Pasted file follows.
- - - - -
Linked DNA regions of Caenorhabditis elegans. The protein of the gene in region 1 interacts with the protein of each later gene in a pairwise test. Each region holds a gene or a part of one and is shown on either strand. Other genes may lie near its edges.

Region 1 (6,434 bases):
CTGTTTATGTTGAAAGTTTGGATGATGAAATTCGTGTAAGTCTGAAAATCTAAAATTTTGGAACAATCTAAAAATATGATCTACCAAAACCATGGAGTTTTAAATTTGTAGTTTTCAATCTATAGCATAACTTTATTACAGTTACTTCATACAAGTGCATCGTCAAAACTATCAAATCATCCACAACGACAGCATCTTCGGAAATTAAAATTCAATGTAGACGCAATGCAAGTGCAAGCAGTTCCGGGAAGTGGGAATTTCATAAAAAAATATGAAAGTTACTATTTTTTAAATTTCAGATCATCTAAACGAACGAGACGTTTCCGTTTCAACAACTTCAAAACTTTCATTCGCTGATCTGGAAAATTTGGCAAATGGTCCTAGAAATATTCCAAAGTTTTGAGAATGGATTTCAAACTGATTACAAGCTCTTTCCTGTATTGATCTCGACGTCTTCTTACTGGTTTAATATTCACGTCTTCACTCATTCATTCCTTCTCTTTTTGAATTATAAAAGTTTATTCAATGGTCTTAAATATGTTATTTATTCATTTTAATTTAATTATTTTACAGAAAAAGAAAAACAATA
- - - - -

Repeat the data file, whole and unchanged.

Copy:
Linked DNA regions of Caenorhabditis elegans. The protein of the gene in region 1 interacts with the protein of each later gene in a pairwise test. Each region holds a gene or a part of one and is shown on either strand. Other genes may lie near its edges.

Region 1 (6,434 bases):
CTGTTTATGTTGAAAGTTTGGATGATGAAATTCGTGTAAGTCTGAAAATCTAAAATTTTGGAACAATCTAAAAATATGATCTACCAAAACCATGGAGTTTTAAATTTGTAGTTTTCAATCTATAGCATAACTTTATTACAGTTACTTCATACAAGTGCATCGTCAAAACTATCAAATCATCCACAACGACAGCATCTTCGGAAATTAAAATTCAATGTAGACGCAATGCAAGTGCAAGCAGTTCCGGGAAGTGGGAATTTCATAAAAAAATATGAAAGTTACTATTTTTTAAATTTCAGATCATCTAAACGAACGAGACGTTTCCGTTTCAACAACTTCAAAACTTTCATTCGCTGATCTGGAAAATTTGGCAAATGGTCCTAGAAATATTCCAAAGTTTTGAGAATGGATTTCAAACTGATTACAAGCTCTTTCCTGTATTGATCTCGACGTCTTCTTACTGGTTTAATATTCACGTCTTCACTCATTCATTCCTTCTCTTTTTGAATTATAAAAGTTTATTCAATGGTCTTAAATATGTTATTTATTCATTTTAATTTAATTATTTTACAGAAAAAGAAAAACAATA